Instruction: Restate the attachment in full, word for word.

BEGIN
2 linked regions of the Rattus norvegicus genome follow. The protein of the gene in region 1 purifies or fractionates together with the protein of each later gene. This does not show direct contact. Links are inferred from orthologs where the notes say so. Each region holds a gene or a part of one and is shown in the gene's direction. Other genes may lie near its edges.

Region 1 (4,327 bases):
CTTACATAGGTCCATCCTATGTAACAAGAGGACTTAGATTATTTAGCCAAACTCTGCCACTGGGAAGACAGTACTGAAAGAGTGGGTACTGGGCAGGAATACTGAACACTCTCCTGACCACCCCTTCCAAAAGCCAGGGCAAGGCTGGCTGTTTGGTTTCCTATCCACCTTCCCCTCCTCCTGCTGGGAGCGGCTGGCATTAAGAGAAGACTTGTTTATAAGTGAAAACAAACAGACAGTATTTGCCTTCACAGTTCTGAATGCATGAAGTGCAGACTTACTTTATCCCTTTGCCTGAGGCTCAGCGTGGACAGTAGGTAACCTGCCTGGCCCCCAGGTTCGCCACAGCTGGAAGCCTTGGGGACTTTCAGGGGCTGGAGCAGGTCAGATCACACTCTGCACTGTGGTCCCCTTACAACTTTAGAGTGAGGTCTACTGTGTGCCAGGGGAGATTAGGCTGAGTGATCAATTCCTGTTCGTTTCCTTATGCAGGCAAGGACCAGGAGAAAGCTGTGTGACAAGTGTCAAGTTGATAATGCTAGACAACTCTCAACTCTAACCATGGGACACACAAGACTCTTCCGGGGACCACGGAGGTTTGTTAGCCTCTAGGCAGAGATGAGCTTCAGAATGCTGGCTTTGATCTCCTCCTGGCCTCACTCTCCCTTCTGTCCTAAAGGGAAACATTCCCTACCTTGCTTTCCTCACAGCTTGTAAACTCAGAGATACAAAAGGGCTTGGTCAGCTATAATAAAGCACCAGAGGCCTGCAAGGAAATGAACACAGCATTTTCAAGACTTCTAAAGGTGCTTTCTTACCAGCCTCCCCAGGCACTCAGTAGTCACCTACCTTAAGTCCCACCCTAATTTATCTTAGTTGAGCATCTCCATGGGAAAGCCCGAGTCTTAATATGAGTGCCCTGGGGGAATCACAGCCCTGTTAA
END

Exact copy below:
2 linked regions of the Rattus norvegicus genome follow. The protein of the gene in region 1 purifies or fractionates together with the protein of each later gene. This does not show direct contact. Links are inferred from orthologs where the notes say so. Each region holds a gene or a part of one and is shown in the gene's direction. Other genes may lie near its edges.

Region 1 (4,327 bases):
CTTACATAGGTCCATCCTATGTAACAAGAGGACTTAGATTATTTAGCCAAACTCTGCCACTGGGAAGACAGTACTGAAAGAGTGGGTACTGGGCAGGAATACTGAACACTCTCCTGACCACCCCTTCCAAAAGCCAGGGCAAGGCTGGCTGTTTGGTTTCCTATCCACCTTCCCCTCCTCCTGCTGGGAGCGGCTGGCATTAAGAGAAGACTTGTTTATAAGTGAAAACAAACAGACAGTATTTGCCTTCACAGTTCTGAATGCATGAAGTGCAGACTTACTTTATCCCTTTGCCTGAGGCTCAGCGTGGACAGTAGGTAACCTGCCTGGCCCCCAGGTTCGCCACAGCTGGAAGCCTTGGGGACTTTCAGGGGCTGGAGCAGGTCAGATCACACTCTGCACTGTGGTCCCCTTACAACTTTAGAGTGAGGTCTACTGTGTGCCAGGGGAGATTAGGCTGAGTGATCAATTCCTGTTCGTTTCCTTATGCAGGCAAGGACCAGGAGAAAGCTGTGTGACAAGTGTCAAGTTGATAATGCTAGACAACTCTCAACTCTAACCATGGGACACACAAGACTCTTCCGGGGACCACGGAGGTTTGTTAGCCTCTAGGCAGAGATGAGCTTCAGAATGCTGGCTTTGATCTCCTCCTGGCCTCACTCTCCCTTCTGTCCTAAAGGGAAACATTCCCTACCTTGCTTTCCTCACAGCTTGTAAACTCAGAGATACAAAAGGGCTTGGTCAGCTATAATAAAGCACCAGAGGCCTGCAAGGAAATGAACACAGCATTTTCAAGACTTCTAAAGGTGCTTTCTTACCAGCCTCCCCAGGCACTCAGTAGTCACCTACCTTAAGTCCCACCCTAATTTATCTTAGTTGAGCATCTCCATGGGAAAGCCCGAGTCTTAATATGAGTGCCCTGGGGGAATCACAGCCCTGTTAA